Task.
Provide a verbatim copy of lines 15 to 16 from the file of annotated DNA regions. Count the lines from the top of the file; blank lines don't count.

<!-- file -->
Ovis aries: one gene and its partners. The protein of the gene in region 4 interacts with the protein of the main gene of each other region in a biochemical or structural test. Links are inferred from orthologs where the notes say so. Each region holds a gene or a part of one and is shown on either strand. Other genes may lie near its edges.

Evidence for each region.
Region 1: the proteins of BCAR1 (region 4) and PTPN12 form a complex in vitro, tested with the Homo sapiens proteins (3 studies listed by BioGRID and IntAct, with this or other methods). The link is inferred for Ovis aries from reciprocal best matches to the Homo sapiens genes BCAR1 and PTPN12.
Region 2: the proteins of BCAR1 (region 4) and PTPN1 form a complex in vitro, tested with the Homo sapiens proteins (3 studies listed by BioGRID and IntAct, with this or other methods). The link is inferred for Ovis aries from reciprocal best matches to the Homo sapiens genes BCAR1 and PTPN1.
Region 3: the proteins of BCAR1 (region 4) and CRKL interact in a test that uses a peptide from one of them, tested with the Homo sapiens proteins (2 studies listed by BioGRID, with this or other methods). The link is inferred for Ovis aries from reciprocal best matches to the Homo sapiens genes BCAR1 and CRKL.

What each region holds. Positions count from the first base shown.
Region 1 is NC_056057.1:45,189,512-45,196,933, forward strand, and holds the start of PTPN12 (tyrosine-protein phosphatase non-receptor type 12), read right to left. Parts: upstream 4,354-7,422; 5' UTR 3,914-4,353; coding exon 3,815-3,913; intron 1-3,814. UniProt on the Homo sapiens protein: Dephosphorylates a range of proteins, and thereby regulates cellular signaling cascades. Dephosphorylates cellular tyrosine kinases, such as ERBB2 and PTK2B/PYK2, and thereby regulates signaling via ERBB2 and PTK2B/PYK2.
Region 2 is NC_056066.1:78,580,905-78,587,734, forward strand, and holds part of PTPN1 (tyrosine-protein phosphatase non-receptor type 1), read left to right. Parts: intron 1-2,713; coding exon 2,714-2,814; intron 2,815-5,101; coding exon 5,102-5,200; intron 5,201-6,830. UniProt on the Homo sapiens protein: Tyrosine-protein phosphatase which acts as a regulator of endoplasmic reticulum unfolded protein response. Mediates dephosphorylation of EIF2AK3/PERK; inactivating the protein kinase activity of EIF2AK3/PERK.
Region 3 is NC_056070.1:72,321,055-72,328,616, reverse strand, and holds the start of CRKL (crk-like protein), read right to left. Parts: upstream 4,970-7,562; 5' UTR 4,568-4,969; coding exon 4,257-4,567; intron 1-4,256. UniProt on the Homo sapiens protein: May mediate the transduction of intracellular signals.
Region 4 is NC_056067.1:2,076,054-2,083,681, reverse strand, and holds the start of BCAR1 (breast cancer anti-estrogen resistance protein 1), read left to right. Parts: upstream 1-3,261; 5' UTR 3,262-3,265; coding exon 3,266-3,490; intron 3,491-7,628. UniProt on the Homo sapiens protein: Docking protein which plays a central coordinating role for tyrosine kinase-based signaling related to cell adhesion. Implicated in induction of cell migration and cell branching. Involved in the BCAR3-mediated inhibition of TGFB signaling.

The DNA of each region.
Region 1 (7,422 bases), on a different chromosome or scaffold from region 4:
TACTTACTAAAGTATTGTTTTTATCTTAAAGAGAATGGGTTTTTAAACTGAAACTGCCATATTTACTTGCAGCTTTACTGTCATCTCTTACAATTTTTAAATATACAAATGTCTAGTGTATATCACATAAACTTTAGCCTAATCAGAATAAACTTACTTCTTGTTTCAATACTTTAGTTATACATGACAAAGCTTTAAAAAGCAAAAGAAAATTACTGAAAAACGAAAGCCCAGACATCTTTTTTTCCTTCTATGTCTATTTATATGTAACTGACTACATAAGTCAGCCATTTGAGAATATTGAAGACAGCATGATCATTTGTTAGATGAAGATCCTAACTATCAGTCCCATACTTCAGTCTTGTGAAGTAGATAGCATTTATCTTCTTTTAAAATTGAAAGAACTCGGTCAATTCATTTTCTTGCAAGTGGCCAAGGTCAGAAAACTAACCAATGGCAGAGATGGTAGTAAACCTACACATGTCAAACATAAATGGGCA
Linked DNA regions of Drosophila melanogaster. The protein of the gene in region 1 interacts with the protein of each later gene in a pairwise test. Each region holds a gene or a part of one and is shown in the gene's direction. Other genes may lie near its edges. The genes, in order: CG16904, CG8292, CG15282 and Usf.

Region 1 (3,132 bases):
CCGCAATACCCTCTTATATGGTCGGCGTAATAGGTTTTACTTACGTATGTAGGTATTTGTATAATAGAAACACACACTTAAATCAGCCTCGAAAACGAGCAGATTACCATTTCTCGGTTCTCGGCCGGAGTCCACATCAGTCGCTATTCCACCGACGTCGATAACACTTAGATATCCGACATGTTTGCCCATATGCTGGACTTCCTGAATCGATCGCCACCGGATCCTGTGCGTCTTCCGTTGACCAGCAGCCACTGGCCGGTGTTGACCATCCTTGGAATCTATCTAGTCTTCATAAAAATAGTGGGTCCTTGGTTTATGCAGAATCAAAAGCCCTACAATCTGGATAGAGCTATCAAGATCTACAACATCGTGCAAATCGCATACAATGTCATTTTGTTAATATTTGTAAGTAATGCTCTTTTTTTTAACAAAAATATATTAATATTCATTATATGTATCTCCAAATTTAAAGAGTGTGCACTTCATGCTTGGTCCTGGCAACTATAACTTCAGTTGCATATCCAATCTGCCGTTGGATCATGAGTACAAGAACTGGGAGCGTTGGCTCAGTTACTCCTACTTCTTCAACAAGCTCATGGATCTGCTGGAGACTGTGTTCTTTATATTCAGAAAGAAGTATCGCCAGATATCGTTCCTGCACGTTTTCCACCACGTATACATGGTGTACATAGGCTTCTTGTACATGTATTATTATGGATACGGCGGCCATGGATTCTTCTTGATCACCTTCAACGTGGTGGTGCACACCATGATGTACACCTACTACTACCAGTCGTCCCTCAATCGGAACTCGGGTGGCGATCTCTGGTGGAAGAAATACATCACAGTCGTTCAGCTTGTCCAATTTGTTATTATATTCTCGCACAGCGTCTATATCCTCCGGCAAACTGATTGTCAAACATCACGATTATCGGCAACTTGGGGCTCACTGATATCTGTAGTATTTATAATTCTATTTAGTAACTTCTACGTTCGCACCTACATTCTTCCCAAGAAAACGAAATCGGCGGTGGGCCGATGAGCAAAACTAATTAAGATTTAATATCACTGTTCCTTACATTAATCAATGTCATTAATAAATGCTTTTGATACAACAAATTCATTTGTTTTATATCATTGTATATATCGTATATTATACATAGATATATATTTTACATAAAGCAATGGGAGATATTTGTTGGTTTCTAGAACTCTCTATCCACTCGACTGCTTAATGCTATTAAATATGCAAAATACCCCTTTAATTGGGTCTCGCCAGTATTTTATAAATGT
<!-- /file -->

Region 1 (3,132 bases):
CCGCAATACCCTCTTATATGGTCGGCGTAATAGGTTTTACTTACGTATGTAGGTATTTGTATAATAGAAACACACACTTAAATCAGCCTCGAAAACGAGCAGATTACCATTTCTCGGTTCTCGGCCGGAGTCCACATCAGTCGCTATTCCACCGACGTCGATAACACTTAGATATCCGACATGTTTGCCCATATGCTGGACTTCCTGAATCGATCGCCACCGGATCCTGTGCGTCTTCCGTTGACCAGCAGCCACTGGCCGGTGTTGACCATCCTTGGAATCTATCTAGTCTTCATAAAAATAGTGGGTCCTTGGTTTATGCAGAATCAAAAGCCCTACAATCTGGATAGAGCTATCAAGATCTACAACATCGTGCAAATCGCATACAATGTCATTTTGTTAATATTTGTAAGTAATGCTCTTTTTTTTAACAAAAATATATTAATATTCATTATATGTATCTCCAAATTTAAAGAGTGTGCACTTCATGCTTGGTCCTGGCAACTATAACTTCAGTTGCATATCCAATCTGCCGTTGGATCATGAGTACAAGAACTGGGAGCGTTGGCTCAGTTACTCCTACTTCTTCAACAAGCTCATGGATCTGCTGGAGACTGTGTTCTTTATATTCAGAAAGAAGTATCGCCAGATATCGTTCCTGCACGTTTTCCACCACGTATACATGGTGTACATAGGCTTCTTGTACATGTATTATTATGGATACGGCGGCCATGGATTCTTCTTGATCACCTTCAACGTGGTGGTGCACACCATGATGTACACCTACTACTACCAGTCGTCCCTCAATCGGAACTCGGGTGGCGATCTCTGGTGGAAGAAATACATCACAGTCGTTCAGCTTGTCCAATTTGTTATTATATTCTCGCACAGCGTCTATATCCTCCGGCAAACTGATTGTCAAACATCACGATTATCGGCAACTTGGGGCTCACTGATATCTGTAGTATTTATAATTCTATTTAGTAACTTCTACGTTCGCACCTACATTCTTCCCAAGAAAACGAAATCGGCGGTGGGCCGATGAGCAAAACTAATTAAGATTTAATATCACTGTTCCTTACATTAATCAATGTCATTAATAAATGCTTTTGATACAACAAATTCATTTGTTTTATATCATTGTATATATCGTATATTATACATAGATATATATTTTACATAAAGCAATGGGAGATATTTGTTGGTTTCTAGAACTCTCTATCCACTCGACTGCTTAATGCTATTAAATATGCAAAATACCCCTTTAATTGGGTCTCGCCAGTATTTTATAAATGT